How do you revitalize fading, once vibrant downtowns? Progressive developers teamed with Colorado Springs city planners in the 1960s and ’70s, when scores of late-Victorian downtown buildings met the wrecker’s ball, to be replaced with gleaming, glass-walled towers and modernist low-rises.

Too bad about Gen. Palmer’s Antlers hotel, Jimmie Burns’ splendid opera house and all the rest — we had to build a new shining city on the banks of Monument Creek.

It didn’t work out.

A few buildings arose from the dusty vacant lots thus created, but many remain empty to this day, sad reminders of the glories of yesteryear. Half a century later, we’re in the midst of a downtown revival, one focused on recreating the lively, pedestrian-friendly, diverse downtown that we so casually threw away half a century ago.

Preserving the buildings would have required more than a few toothless ordinances. The structures became essentially valueless for several reasons, including suburban flight, regulations that incentivized greenfield construction (and still do), inflexible building codes that made it economically impossible to bring old buildings up to code and well-meaning federally funded urban renewal schemes that encouraged teardowns. In retrospect, you would have had to junk 30 years’ worth of so-called “progressive” thinking to save downtown — and folks like Exchange National Bank president Jasper Ackerman and First National Bank president H. Chase Stone would have thrown you out of their offices had you dared suggest such changes.

Radical policy changes don’t come very often in our creaky democracy, but we’re about to experience unprecedented upheavals in federal regulatory regimes. Some may be beneficial.

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Our southern neighbor, the once-booming industrial city of Pueblo, has a rich supply of empty or underused industrial buildings from the city’s storied past. Renovating and repurposing them for new uses can be difficult. Consider the obstacles faced by the developers, architects and historic preservationists who want to save Pueblo’s now-closed downtown power plant.

Built in 1922, it’s an amazing building — an art deco brick structure that could define Pueblo’s renascent downtown. Located on the edge of the Pueblo Riverwalk, many uses are possible for the building, but nothing has come to fruition.

“The Pueblo Steam Plant,” wrote Pueblo developer Mark Mihelich in a Gofundme plea earlier this year, “has a footprint of 27,000-square-feet and rises 8.5 stories above the ground and is Pueblo’s tallest structure with the main stack towering 273 feet above the city.”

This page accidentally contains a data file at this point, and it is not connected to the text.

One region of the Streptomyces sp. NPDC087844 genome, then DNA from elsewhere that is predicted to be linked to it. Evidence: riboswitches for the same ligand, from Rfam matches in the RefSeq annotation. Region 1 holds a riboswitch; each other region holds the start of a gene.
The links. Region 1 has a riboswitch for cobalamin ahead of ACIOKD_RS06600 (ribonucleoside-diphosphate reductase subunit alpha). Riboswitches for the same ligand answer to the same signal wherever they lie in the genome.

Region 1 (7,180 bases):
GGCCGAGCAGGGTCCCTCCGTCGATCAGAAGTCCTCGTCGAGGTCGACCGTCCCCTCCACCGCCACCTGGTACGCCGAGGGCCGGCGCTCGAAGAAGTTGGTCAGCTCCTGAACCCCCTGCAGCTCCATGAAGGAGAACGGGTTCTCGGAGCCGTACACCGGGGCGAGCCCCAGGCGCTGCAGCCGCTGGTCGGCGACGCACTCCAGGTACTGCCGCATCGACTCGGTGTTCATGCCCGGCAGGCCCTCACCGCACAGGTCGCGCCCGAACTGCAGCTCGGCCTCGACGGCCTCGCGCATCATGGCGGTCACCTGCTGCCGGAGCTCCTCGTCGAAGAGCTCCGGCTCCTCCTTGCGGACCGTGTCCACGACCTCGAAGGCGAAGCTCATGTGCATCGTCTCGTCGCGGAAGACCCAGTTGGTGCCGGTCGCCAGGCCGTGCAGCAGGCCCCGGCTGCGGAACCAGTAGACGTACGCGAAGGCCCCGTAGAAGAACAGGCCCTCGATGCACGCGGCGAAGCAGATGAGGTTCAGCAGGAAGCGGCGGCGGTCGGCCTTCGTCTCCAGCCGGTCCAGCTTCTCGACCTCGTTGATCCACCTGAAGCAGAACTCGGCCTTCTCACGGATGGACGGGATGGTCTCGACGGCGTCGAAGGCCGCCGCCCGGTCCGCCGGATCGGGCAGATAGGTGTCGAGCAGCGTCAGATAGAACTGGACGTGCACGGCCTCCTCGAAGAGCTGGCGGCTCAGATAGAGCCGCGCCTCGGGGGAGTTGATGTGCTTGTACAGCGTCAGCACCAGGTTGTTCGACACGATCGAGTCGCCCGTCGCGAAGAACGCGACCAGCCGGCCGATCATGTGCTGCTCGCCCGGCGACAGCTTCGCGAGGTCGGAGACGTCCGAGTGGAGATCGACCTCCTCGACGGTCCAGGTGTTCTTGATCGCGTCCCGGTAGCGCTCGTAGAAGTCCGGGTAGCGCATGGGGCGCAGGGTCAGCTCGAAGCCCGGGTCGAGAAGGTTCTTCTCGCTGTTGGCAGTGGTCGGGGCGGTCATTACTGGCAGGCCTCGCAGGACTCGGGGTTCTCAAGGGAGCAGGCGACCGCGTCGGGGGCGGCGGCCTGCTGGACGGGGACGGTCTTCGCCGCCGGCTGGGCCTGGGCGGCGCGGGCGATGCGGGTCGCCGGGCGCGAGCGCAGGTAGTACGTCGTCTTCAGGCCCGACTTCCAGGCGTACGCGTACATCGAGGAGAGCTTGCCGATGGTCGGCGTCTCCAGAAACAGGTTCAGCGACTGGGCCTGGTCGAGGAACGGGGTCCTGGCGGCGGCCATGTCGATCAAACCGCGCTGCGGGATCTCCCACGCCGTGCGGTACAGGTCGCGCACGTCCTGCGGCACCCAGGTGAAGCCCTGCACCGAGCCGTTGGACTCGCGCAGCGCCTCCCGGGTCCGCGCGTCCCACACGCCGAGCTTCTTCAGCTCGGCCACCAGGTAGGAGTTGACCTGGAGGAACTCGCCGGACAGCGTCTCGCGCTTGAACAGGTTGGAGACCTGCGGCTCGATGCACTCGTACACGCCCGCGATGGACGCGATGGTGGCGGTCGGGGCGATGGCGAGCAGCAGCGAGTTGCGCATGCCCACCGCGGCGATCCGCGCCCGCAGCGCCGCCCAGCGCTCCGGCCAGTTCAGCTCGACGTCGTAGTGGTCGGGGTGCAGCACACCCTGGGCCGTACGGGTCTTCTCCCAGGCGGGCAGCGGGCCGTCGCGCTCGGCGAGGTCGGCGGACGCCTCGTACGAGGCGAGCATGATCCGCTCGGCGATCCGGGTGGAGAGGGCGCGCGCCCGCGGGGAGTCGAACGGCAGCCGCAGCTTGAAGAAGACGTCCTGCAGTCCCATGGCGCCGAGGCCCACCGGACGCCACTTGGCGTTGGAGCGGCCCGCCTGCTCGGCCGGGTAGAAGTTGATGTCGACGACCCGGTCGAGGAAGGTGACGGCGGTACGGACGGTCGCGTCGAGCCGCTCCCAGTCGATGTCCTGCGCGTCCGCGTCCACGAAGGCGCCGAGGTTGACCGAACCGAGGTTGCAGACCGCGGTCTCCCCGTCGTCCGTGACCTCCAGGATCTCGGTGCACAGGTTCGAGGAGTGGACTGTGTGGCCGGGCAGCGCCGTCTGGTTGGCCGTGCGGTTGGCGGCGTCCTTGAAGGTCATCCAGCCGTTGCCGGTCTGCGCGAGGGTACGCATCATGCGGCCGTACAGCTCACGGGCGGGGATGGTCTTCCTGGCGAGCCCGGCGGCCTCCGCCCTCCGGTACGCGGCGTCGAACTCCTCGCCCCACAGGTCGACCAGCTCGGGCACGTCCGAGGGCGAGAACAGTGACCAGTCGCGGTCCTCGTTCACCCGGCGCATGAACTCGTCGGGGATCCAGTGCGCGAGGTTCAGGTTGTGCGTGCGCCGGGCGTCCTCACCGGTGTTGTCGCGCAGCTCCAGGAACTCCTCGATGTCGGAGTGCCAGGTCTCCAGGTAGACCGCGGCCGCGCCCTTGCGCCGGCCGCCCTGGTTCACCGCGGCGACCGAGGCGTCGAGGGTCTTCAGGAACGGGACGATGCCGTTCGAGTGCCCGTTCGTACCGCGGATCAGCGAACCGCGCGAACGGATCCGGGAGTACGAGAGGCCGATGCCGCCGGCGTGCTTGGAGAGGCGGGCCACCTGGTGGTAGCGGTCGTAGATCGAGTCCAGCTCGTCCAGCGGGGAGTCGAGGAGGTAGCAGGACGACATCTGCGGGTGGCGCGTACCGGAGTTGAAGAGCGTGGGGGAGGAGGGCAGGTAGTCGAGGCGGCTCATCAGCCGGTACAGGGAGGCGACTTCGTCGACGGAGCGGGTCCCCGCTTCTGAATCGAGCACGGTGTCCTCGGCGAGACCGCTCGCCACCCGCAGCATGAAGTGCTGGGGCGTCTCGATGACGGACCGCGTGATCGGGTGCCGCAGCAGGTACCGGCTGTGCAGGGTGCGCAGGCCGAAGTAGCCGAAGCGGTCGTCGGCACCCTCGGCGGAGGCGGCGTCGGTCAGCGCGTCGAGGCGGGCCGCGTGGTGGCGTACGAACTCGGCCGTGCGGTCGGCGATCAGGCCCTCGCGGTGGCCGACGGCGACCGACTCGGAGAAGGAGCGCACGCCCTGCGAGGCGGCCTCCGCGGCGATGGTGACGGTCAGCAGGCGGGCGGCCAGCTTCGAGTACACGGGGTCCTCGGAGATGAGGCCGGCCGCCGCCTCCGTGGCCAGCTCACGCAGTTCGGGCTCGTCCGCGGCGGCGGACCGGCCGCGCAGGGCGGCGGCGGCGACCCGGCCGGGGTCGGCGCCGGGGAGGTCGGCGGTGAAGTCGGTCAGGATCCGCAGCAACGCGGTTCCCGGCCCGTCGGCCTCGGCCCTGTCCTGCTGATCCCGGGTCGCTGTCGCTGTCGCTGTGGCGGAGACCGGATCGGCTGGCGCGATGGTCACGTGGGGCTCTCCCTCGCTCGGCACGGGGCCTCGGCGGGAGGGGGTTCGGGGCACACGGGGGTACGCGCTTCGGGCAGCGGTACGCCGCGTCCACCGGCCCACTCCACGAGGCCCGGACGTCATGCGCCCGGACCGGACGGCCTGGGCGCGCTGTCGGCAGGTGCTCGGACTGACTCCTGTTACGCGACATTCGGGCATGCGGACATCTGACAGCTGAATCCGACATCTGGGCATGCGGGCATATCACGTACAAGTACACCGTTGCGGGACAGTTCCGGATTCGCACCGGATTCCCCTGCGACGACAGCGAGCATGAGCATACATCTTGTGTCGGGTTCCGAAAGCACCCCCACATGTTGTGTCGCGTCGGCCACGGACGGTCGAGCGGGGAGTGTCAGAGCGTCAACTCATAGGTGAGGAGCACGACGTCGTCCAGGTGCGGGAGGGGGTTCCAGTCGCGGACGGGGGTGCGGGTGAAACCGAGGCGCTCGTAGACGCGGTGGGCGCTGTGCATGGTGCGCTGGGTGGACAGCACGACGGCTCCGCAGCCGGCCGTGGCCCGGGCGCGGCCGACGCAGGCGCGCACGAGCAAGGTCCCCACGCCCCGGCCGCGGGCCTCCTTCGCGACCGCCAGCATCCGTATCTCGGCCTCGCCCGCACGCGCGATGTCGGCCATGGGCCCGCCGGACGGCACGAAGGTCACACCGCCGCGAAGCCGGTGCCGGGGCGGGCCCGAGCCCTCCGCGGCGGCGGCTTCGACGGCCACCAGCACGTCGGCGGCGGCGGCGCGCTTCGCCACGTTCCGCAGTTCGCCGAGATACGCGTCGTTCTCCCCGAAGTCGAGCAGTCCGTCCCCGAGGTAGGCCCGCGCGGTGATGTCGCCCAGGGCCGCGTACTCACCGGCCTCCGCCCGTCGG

Black Hills Energy, the investor-owned utility that operated the plant until its closure, wants to get rid of it. They’ll happily hand it over to the city, the county or any credible developer, with but a single condition.

The company wants to be sure that it isn’t on the hook for fixing possible on-site environmental problems that might surface in the future. Tearing it down and mediating the site now would cost at least $5 million, but get the company partially out of the liability chain. Selling as is? Black Hills wants $11 million.

Such liabilities are the consequence of one-size-fits-all environmental regulations.

“That’s what makes it so difficult for smaller cities like Pueblo to restore buildings like the power plant,” said a Pueblo official who declined to be identified. “If you have an old power plant in Portland, the ground is worth 20 times as much as it is here, so a few million bucks in remediation isn’t much of an obstacle. Here, it’s a deal-breaker.”

The Trump administration is sure to make dramatic changes in the leadership, philosophy and operations of the Environmental Protection Agency. A more flexible, less rules-bound regulatory environment might empower a new Region 8 Director to help expedite a deal to preserve and renovate the power station. By loosening regulatory constraints, removing Black Hills and the city from future liability, while also working proactively to preserve the magnificent old pile of bricks, the new administration would demonstrate the virtues of its small government approach to problems by actually solving one.

In return, the developers could preserve and rename Pueblo’s tallest structure: The President Donald J. Trump Smokestack.


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